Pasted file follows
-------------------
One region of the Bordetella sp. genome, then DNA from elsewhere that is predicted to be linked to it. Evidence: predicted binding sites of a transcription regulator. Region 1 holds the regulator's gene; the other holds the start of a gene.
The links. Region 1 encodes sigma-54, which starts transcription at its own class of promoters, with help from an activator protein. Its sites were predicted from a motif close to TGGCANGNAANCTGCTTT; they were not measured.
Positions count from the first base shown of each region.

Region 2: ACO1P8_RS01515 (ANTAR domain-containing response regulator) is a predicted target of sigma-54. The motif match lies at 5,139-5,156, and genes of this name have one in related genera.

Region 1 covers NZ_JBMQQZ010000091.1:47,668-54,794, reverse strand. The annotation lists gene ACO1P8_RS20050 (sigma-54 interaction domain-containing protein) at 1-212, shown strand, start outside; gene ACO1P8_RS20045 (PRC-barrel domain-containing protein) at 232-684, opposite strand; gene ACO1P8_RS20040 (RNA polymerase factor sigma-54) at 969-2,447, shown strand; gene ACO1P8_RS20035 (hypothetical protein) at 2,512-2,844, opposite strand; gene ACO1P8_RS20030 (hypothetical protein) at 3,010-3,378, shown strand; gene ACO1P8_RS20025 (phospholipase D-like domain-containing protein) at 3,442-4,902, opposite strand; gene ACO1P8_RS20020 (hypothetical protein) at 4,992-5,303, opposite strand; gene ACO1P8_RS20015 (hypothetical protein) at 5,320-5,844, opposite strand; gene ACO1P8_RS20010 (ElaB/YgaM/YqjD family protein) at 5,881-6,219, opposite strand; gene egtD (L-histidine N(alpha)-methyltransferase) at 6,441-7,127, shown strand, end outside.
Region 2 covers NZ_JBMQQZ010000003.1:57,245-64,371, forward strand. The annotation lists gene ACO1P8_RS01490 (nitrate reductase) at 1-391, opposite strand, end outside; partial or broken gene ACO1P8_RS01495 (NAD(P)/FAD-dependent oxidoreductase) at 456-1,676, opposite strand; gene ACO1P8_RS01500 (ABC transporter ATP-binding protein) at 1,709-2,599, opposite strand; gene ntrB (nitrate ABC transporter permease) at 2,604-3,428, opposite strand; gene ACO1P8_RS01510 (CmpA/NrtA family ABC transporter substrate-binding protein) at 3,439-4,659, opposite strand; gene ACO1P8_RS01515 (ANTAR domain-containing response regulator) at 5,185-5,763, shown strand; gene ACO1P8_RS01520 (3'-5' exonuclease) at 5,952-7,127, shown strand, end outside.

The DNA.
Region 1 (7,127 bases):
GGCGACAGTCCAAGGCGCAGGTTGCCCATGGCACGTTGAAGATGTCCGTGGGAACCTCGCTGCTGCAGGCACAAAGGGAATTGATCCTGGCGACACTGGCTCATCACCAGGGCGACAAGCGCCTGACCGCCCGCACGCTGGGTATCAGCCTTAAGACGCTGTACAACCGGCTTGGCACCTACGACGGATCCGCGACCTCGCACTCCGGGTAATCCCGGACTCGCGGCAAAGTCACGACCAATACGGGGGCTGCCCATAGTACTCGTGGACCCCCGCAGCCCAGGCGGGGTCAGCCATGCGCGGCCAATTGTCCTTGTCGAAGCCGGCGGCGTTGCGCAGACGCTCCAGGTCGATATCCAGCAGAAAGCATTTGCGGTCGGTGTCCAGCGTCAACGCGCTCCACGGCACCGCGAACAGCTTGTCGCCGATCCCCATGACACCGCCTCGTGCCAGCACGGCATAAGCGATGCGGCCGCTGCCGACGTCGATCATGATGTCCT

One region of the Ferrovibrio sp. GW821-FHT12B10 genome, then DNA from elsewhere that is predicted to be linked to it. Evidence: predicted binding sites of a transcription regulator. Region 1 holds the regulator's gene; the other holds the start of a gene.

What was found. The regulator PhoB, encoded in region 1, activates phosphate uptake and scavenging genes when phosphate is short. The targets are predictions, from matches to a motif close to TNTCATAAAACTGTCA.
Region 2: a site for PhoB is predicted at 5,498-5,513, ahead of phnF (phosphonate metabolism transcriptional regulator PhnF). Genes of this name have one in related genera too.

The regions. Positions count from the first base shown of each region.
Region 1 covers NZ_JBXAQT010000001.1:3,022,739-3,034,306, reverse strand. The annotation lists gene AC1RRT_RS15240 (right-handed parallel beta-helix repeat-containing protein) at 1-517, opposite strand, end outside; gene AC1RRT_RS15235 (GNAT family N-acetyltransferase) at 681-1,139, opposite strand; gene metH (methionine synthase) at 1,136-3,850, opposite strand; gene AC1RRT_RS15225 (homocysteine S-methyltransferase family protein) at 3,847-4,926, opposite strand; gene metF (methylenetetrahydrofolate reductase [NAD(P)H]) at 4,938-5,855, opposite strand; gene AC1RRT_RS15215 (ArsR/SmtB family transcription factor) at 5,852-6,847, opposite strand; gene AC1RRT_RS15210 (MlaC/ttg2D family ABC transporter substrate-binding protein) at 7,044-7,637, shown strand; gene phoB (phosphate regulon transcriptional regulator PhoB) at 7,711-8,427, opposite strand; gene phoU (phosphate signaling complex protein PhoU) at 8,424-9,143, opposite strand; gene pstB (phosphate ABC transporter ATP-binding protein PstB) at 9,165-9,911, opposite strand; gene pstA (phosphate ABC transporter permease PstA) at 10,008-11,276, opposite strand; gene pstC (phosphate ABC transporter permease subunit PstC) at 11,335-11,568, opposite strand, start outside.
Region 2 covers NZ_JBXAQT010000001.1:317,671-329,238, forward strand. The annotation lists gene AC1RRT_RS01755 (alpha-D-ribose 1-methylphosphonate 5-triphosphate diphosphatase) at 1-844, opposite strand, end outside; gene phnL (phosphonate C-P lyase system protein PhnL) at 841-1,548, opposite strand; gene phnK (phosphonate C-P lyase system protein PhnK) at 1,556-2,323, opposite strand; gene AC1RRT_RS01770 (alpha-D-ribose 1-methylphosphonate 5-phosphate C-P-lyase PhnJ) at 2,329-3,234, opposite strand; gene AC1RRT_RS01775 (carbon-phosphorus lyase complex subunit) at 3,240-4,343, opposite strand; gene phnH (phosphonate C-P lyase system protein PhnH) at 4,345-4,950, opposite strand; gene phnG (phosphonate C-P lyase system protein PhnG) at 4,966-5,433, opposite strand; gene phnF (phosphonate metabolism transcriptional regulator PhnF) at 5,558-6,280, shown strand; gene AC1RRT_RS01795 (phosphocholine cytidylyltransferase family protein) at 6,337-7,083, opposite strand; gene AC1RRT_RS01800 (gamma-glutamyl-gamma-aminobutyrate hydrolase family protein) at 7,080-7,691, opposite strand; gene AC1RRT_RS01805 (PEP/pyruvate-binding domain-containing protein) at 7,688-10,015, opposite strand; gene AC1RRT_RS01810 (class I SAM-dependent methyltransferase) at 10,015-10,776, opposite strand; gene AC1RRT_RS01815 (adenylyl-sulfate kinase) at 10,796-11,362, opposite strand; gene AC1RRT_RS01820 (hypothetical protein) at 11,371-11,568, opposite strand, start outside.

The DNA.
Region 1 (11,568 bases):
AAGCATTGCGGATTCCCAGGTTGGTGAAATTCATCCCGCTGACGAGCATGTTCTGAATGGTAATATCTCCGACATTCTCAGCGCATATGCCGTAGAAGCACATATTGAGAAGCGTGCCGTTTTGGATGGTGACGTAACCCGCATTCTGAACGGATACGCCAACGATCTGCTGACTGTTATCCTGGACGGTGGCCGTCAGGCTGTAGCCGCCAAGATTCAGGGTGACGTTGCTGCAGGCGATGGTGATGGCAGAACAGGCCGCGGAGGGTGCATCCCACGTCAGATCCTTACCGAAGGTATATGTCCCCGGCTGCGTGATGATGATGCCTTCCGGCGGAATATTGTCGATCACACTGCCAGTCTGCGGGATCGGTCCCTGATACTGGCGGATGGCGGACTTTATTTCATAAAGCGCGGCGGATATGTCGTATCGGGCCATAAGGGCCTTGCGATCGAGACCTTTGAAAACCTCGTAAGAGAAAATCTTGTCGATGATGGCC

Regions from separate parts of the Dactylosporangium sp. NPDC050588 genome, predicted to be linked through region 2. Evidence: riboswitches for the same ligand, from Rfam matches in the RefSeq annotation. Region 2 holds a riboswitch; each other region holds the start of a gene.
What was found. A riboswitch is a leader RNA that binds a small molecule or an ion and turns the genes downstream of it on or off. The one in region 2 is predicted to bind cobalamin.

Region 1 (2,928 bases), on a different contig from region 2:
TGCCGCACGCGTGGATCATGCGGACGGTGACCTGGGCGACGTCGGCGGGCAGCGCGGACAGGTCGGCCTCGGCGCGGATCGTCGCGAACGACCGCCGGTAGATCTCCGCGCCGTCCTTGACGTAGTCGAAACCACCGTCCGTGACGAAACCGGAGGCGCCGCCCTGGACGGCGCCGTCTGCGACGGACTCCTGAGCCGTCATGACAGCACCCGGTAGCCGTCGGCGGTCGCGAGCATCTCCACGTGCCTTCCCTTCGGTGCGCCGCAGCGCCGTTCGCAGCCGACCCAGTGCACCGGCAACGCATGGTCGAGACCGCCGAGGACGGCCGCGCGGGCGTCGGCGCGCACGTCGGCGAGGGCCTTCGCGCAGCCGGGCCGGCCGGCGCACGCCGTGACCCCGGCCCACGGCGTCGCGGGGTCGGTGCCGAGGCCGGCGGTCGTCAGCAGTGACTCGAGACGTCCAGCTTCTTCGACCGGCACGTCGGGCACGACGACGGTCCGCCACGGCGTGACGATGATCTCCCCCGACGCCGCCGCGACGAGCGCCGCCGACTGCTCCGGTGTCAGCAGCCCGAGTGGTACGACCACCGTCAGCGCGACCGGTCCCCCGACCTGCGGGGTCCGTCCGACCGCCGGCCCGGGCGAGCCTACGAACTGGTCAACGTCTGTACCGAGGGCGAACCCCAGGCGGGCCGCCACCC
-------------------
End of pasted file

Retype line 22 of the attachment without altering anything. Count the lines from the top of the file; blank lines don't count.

TGCCGCACGCGTGGATCATGCGGACGGTGACCTGGGCGACGTCGGCGGGCAGCGCGGACAGGTCGGCCTCGGCGCGGATCGTCGCGAACGACCGCCGGTAGATCTCCGCGCCGTCCTTGACGTAGTCGAAACCACCGTCCGTGACGAAACCGGAGGCGCCGCCCTGGACGGCGCCGTCTGCGACGGACTCCTGAGCCGTCATGACAGCACCCGGTAGCCGTCGGCGGTCGCGAGCATCTCCACGTGCCTTCCCTTCGGTGCGCCGCAGCGCCGTTCGCAGCCGACCCAGTGCACCGGCAACGCATGGTCGAGACCGCCGAGGACGGCCGCGCGGGCGTCGGCGCGCACGTCGGCGAGGGCCTTCGCGCAGCCGGGCCGGCCGGCGCACGCCGTGACCCCGGCCCACGGCGTCGCGGGGTCGGTGCCGAGGCCGGCGGTCGTCAGCAGTGACTCGAGACGTCCAGCTTCTTCGACCGGCACGTCGGGCACGACGACGGTCCGCCACGGCGTGACGATGATCTCCCCCGACGCCGCCGCGACGAGCGCCGCCGACTGCTCCGGTGTCAGCAGCCCGAGTGGTACGACCACCGTCAGCGCGACCGGTCCCCCGACCTGCGGGGTCCGTCCGACCGCCGGCCCGGGCGAGCCTACGAACTGGTCAACGTCTGTACCGAGGGCGAACCCCAGGCGGGCCGCCACCC